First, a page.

Guest Commentary: It’s Time To Put Arts Education Back In The Mix


Late last year, Congress took a rare, bipartisan step away from two decades of education reform steeped in the high-stakes testing that many educators, parents and policymakers have come to loathe. The Every Student Succeeds Act, or ESSA, signed into law by President Obama Dec. 10, 2015, replaces the No Child Left Behind Act, which emphasized a focus on the core subjects of math and English, coupled with annual testing as a means of measuring progress, at the expense of creativity and critical thinking.

One of the unintended consequences of No Child Left Behind has been a national decline in access to and participation in sequential arts education (dance, drama, media, music, visual arts). This deterioration is especially noticeable in low-income urban and rural districts, resulting in an even greater disparity of educational opportunity.

Under ESSA, instruction in the arts is included in the definition of a “well-rounded education.” As states prepare to implement ESSA during the 2017-18 school year, they must update their benchmarks for success and, in addition to test scores, can include broader measures. This presents an important opportunity for Massachusetts, whose Department of Elementary and Secondary Education is currently writing the new accountability standards required by ESSA.

Massachusetts should put participation in arts education in its new accountability plan. This will ensure that every student in Massachusetts has access to and participates in arts education — not just those who happen to attend schools in well-funded districts.

Under ESSA, there is a clear emphasis on the importance of the arts. States are encouraged to use arts education to meet the goals of Title I funding, which provides increased educational opportunities to disadvantaged students, through arts programs. Arts teachers are eligible for Title II funds, which supports professional development for educators. ESSA specifically offers funding for integrating arts education into the STEM (science, technology, engineering and math) curriculum and includes a $20 million grant program for arts education.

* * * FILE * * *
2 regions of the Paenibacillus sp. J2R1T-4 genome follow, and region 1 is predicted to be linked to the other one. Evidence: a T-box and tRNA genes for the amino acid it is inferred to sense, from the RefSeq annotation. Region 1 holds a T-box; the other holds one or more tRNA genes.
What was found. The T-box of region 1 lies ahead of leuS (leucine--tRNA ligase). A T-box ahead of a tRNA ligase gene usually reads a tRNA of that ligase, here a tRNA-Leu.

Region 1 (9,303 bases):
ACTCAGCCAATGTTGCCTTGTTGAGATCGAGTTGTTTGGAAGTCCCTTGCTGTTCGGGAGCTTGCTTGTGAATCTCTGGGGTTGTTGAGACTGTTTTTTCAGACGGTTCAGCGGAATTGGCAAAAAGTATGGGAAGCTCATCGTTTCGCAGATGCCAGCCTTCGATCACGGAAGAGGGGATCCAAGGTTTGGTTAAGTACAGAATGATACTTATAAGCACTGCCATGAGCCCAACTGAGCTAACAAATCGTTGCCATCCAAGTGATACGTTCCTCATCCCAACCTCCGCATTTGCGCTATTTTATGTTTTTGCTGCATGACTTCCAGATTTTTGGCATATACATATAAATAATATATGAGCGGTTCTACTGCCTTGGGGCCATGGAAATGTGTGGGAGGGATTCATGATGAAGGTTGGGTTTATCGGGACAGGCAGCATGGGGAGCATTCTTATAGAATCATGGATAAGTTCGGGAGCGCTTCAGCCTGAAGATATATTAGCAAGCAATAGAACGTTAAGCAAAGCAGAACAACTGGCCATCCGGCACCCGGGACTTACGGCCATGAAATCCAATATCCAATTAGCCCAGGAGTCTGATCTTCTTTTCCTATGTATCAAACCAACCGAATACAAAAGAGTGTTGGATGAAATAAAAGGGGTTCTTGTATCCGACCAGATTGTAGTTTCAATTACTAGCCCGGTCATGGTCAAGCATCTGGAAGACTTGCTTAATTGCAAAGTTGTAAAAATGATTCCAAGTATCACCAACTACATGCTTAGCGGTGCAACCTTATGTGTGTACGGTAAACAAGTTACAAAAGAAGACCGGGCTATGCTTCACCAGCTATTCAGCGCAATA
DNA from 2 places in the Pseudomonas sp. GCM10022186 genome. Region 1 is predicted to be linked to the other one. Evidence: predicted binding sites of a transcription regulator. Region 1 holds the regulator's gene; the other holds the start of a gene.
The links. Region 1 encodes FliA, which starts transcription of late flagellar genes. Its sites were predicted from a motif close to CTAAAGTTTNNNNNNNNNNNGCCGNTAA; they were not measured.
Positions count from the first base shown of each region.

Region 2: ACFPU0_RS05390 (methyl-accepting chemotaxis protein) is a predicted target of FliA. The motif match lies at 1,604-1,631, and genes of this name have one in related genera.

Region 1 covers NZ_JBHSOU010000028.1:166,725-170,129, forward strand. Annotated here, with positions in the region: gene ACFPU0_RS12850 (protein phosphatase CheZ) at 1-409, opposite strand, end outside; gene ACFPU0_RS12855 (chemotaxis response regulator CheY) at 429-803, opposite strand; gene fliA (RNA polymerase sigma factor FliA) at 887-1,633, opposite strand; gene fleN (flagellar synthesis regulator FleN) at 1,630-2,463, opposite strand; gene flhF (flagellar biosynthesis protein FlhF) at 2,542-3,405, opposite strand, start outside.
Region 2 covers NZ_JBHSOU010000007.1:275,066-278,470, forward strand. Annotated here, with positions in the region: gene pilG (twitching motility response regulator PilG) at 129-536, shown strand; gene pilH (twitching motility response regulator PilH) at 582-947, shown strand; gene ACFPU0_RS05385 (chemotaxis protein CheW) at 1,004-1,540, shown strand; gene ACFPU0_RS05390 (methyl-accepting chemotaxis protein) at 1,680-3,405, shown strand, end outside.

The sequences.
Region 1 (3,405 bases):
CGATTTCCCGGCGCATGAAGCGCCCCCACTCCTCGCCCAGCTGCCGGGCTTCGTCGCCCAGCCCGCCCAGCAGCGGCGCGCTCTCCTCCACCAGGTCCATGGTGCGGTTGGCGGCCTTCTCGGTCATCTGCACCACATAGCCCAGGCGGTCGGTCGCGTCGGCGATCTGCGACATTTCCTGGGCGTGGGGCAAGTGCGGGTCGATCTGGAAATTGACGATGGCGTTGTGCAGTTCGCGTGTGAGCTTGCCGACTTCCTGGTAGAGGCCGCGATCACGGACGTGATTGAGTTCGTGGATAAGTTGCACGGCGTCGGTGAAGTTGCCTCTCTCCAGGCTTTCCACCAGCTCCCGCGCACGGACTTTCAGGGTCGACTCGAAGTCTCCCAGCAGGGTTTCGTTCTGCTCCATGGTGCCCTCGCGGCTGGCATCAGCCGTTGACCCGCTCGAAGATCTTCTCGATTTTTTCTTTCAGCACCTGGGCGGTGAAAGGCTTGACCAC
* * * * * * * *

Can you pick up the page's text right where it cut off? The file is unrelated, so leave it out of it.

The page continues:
The benefits of doing this are obvious to anyone who pays even passing attention to research in fostering critical thinking, innovation and creativity — frequent descriptors of what’s needed to succeed in our fast-changing global economy. Citing a large body of research, the 2011 Reinvesting in Arts Education report of the President’s Committee on the Arts and Humanities noted that arts engagement fosters better habits of mind such as problem-solving, critical thinking and independence.

Locally, a study of K-8 students in the Gardner Museum’s School Partnership Program, in which students in five Boston public schools visited the museum multiple times over the course of a school year for arts instruction, found positive effects, too. Those students exhibited statistically significant improvement in skills like associating, comparing and flexible thinking compared with peers who did not participate in the program.

Embracing the arts in this way does not mean that we are abandoning the quest to educate students at the highest academic levels. Quite the opposite. Data are abundant that arts education improves achievement across all disciplines.

The Reinvesting in Arts Education report also found that higher levels of arts participation related to higher test scores in math and reading; students who participated in arts programs were more likely to be high academic achievers; and engagement in a fine arts discipline gave high school students a substantial advantage in reading achievement when compared to students who took fewer arts courses. In addition, a 2012 National Endowment for the Arts-commissioned study, The Arts and Achievement in At-Risk Youth: Findings from Four Longitudinal Studies, found that eighth graders who had had high levels of arts engagement in elementary school showed higher test scores in science and writing than peers with lower levels of arts engagement over the same period.

Perhaps more compelling, however, is the story of how Boston’s Orchard Gardens K-8 School in Roxbury, one of the lowest-performing schools in the state in 2003, used arts education to get back on track. In 2009, the school eliminated its security guards and replaced them with arts teachers. The school participated first in Boston Public Schools’ Arts Expansion Initiative, an effort to expand quality arts education in city schools through public-private partnerships, and then became a Turnaround Arts Initiative school, a federal program that provides support and expertise for implementing effective arts education as an improvement strategy for low-performing schools.

Along with a federal School Improvement Grant in 2012, these efforts resulted in a 15 percent rise in math proficiency, a 9 percent rise in reading proficiency, an 86 percent reduction in suspensions between 2011 and 2014 and dramatically improved attendance rates.

Arts education brings greater parental involvement, improves school climate and strengthens student engagement. It is one of the keys to success in all school systems, whether they are urban, suburban or rural. If we truly want to succeed with education reform, it’s time to get creative and put arts education back in the mix.

Matt Wilson is the executive director of MASSCreative, a statewide nonprofit that advocates for the arts in Massachusetts.



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